• 12 June 2015

  • Family dentistry

Energy drinks and your teeth

Think energy drinks are the answer when you need a pick-me-up? Think again! Energy drinks have a direct impact on oral health. If energy drinks adversely affect the heart rate, they also damage the teeth and increase the risk of cavities. What’s more, these drinks are highly acidic. In the long run, the acid erodes the enamel and may eventually lead to tooth rot.

Drinking a lot of energy drinks weakens the teeth. The enamel becomes more porous, allowing cavities to develop quickly.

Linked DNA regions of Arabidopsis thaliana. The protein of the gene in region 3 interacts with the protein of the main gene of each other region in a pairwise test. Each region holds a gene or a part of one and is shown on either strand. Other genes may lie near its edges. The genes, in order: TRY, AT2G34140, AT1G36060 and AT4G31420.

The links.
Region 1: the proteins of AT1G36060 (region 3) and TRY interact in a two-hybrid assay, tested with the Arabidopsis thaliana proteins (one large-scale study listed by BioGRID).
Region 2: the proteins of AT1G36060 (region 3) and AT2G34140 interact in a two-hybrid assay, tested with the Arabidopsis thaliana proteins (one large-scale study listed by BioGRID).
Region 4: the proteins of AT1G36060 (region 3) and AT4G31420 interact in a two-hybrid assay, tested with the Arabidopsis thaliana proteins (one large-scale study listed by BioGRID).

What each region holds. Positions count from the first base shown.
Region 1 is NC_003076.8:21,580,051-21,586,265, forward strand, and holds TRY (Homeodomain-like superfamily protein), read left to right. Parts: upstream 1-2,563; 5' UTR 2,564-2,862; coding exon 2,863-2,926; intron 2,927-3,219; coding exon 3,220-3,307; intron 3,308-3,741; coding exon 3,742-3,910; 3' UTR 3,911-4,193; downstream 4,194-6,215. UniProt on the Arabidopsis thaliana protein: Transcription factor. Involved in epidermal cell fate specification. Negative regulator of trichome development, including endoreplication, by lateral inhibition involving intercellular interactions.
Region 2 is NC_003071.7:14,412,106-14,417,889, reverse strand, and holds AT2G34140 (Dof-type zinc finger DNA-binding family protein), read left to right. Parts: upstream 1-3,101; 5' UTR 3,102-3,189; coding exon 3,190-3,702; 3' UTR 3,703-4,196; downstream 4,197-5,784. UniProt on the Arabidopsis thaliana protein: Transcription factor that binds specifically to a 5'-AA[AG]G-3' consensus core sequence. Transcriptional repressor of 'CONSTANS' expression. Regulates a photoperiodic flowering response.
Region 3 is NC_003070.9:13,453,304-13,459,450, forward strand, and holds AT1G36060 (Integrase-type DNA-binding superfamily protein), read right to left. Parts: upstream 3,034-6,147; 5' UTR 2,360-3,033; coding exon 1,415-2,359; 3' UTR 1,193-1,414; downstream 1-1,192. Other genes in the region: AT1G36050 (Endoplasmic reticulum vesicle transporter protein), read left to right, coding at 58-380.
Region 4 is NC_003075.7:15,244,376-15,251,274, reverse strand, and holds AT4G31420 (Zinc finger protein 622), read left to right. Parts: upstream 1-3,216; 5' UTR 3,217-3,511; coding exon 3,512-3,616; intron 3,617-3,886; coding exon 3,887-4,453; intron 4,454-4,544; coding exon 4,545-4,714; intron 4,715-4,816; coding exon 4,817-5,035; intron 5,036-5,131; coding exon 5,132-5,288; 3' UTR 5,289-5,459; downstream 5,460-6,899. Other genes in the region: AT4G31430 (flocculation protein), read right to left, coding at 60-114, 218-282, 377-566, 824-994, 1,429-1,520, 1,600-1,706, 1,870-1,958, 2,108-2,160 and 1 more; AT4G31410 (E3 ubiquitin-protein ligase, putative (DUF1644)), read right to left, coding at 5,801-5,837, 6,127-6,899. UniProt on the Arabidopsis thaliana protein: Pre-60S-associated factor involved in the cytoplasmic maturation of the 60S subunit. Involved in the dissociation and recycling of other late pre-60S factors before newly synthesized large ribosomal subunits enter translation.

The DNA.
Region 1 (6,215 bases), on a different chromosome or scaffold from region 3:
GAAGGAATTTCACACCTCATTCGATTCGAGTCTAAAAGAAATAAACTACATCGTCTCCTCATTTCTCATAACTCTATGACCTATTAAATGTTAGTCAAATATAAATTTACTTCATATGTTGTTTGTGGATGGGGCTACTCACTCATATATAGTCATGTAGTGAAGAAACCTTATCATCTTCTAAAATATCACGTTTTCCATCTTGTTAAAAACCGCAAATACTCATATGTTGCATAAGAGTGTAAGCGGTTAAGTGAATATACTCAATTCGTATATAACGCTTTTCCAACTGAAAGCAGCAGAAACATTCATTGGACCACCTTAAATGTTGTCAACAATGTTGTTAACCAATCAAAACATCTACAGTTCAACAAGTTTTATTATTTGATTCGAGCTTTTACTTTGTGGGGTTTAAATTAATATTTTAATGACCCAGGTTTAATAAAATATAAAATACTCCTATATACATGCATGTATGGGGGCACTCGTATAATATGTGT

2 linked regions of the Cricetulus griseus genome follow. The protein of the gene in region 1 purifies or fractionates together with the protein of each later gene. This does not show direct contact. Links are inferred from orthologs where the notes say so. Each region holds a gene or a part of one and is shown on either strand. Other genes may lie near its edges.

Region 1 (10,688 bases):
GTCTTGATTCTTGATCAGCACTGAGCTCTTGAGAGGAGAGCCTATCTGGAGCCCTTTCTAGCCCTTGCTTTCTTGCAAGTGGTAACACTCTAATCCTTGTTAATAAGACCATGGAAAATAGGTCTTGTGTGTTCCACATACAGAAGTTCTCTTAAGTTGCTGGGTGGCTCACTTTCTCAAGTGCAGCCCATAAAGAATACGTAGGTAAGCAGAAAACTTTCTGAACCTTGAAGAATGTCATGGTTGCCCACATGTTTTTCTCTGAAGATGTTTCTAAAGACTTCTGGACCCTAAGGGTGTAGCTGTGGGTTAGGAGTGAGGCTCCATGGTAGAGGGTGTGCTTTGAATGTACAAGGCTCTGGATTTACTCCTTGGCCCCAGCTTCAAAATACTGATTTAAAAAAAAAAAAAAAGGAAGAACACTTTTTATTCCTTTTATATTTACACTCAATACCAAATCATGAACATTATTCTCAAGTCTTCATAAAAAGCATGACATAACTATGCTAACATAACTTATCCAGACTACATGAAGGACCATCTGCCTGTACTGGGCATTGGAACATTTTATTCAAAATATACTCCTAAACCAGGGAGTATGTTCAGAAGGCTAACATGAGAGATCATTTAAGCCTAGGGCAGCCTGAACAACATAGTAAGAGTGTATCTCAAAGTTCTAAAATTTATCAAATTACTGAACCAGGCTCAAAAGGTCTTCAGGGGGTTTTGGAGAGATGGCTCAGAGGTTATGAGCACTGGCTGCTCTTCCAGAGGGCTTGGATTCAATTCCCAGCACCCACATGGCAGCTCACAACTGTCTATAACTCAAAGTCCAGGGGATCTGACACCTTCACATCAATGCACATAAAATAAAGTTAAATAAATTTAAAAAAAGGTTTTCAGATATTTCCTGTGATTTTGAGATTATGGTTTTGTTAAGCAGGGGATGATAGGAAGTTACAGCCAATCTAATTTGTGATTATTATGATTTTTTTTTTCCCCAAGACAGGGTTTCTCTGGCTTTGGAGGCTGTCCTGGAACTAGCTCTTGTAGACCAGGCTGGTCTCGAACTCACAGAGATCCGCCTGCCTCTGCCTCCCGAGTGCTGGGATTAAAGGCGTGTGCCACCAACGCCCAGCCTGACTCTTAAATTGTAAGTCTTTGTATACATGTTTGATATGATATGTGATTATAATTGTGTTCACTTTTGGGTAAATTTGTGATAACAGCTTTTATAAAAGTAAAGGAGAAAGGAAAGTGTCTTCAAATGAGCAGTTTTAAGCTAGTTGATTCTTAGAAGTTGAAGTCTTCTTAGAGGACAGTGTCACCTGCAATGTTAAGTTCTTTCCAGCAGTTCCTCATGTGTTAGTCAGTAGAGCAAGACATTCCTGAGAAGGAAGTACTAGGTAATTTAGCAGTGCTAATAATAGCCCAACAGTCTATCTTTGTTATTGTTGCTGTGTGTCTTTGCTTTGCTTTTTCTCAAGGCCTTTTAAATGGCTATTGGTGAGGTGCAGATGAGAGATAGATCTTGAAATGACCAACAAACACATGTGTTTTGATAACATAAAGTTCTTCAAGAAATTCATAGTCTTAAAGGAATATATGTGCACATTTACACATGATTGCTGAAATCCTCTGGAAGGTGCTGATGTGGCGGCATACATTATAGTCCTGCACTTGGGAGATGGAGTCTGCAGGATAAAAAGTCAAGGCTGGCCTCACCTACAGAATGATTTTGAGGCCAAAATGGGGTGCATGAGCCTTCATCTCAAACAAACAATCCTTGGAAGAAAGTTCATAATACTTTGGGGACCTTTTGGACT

Since teens are major consumers of energy drinks, their oral hygiene should be closely monitored: daily brushings and flossings are a must. Here’s a piece of simple but sound advice: drink water instead. However, if you really can’t go without, then we advise you to drink fewer energy drinks, use a straw when you drink them, rinse your mouth with water after swallowing and have something from the dairy counter (cheese, yogurt, milk, etc.) to lower the acidity levels in the mouth.

A word from the dentist: Though beneficial, these recommendations don’t amount to foolproof prevention against cavities caused by energy drinks. For this reason, it is extremely important to see your dentist each year for a check-up and cleaning.

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